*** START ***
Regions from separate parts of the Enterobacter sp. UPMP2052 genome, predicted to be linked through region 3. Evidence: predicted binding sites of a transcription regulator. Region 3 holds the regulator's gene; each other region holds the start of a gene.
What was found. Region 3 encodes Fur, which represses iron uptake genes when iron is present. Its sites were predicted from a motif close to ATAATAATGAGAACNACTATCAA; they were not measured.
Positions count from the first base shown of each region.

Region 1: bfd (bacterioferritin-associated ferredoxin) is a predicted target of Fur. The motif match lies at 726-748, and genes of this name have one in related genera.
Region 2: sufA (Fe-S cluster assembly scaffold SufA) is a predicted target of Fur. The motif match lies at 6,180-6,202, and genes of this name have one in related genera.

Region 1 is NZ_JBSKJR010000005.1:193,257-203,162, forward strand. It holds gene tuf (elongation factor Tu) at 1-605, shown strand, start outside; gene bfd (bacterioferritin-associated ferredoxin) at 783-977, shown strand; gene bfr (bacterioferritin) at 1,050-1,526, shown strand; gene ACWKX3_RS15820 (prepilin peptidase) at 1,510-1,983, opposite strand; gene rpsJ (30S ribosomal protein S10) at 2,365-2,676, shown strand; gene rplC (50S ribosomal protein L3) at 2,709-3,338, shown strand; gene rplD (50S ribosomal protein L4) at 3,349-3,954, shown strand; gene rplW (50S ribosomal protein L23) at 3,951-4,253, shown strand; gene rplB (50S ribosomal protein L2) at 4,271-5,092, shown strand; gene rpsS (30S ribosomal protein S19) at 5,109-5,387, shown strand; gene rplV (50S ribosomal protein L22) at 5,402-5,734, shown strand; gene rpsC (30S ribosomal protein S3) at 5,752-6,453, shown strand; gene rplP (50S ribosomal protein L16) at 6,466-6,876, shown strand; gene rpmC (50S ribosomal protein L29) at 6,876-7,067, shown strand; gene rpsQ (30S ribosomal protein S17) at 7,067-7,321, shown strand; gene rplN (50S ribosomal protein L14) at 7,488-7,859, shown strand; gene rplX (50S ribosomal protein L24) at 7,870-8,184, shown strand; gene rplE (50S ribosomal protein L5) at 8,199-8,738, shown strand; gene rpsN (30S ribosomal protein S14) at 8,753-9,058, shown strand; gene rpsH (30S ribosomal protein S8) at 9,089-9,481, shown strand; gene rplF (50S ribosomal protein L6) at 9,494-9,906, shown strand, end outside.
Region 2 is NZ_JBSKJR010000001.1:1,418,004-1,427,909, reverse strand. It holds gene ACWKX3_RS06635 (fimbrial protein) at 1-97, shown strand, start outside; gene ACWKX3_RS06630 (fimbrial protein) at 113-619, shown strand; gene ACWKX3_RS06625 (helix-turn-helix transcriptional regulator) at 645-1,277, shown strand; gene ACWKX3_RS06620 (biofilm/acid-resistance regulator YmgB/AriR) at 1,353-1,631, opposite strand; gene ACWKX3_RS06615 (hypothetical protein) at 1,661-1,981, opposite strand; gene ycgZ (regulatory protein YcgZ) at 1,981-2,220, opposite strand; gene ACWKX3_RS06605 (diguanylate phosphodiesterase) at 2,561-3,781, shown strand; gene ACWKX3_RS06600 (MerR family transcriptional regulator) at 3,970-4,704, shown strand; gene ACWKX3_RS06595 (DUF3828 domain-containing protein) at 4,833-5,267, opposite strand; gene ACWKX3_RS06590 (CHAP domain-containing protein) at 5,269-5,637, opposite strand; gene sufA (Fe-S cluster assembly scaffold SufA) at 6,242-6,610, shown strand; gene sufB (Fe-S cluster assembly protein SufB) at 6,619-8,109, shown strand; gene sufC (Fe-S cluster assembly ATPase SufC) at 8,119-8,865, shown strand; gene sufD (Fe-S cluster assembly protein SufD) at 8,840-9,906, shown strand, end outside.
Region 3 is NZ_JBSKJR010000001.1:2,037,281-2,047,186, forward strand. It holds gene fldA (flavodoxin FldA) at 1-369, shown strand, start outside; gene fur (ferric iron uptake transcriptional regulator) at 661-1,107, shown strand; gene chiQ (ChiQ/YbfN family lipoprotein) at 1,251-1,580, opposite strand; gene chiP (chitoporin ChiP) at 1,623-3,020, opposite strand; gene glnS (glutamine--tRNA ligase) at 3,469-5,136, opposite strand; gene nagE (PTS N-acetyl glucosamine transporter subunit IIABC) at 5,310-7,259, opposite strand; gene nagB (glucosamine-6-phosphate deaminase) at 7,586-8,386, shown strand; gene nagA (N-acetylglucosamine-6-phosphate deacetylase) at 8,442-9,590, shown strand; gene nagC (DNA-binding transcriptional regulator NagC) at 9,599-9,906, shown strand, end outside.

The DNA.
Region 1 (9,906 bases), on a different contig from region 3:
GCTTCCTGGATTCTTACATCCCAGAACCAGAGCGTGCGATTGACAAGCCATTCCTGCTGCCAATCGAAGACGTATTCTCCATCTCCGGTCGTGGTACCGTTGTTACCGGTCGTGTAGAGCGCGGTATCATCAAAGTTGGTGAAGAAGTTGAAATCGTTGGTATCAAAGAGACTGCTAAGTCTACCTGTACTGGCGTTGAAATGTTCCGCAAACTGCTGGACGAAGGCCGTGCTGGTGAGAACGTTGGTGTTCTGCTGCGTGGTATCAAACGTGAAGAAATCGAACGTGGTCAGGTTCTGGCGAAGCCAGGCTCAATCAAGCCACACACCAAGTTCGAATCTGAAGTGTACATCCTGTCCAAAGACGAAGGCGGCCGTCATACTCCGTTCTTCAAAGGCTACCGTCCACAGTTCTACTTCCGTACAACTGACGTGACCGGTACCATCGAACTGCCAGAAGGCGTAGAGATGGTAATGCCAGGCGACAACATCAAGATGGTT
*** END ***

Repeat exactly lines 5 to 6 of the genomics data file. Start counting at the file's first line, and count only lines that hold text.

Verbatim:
Region 2: sufA (Fe-S cluster assembly scaffold SufA) is a predicted target of Fur. The motif match lies at 6,180-6,202, and genes of this name have one in related genera.

Region 1 is NZ_JBSKJR010000005.1:193,257-203,162, forward strand. It holds gene tuf (elongation factor Tu) at 1-605, shown strand, start outside; gene bfd (bacterioferritin-associated ferredoxin) at 783-977, shown strand; gene bfr (bacterioferritin) at 1,050-1,526, shown strand; gene ACWKX3_RS15820 (prepilin peptidase) at 1,510-1,983, opposite strand; gene rpsJ (30S ribosomal protein S10) at 2,365-2,676, shown strand; gene rplC (50S ribosomal protein L3) at 2,709-3,338, shown strand; gene rplD (50S ribosomal protein L4) at 3,349-3,954, shown strand; gene rplW (50S ribosomal protein L23) at 3,951-4,253, shown strand; gene rplB (50S ribosomal protein L2) at 4,271-5,092, shown strand; gene rpsS (30S ribosomal protein S19) at 5,109-5,387, shown strand; gene rplV (50S ribosomal protein L22) at 5,402-5,734, shown strand; gene rpsC (30S ribosomal protein S3) at 5,752-6,453, shown strand; gene rplP (50S ribosomal protein L16) at 6,466-6,876, shown strand; gene rpmC (50S ribosomal protein L29) at 6,876-7,067, shown strand; gene rpsQ (30S ribosomal protein S17) at 7,067-7,321, shown strand; gene rplN (50S ribosomal protein L14) at 7,488-7,859, shown strand; gene rplX (50S ribosomal protein L24) at 7,870-8,184, shown strand; gene rplE (50S ribosomal protein L5) at 8,199-8,738, shown strand; gene rpsN (30S ribosomal protein S14) at 8,753-9,058, shown strand; gene rpsH (30S ribosomal protein S8) at 9,089-9,481, shown strand; gene rplF (50S ribosomal protein L6) at 9,494-9,906, shown strand, end outside.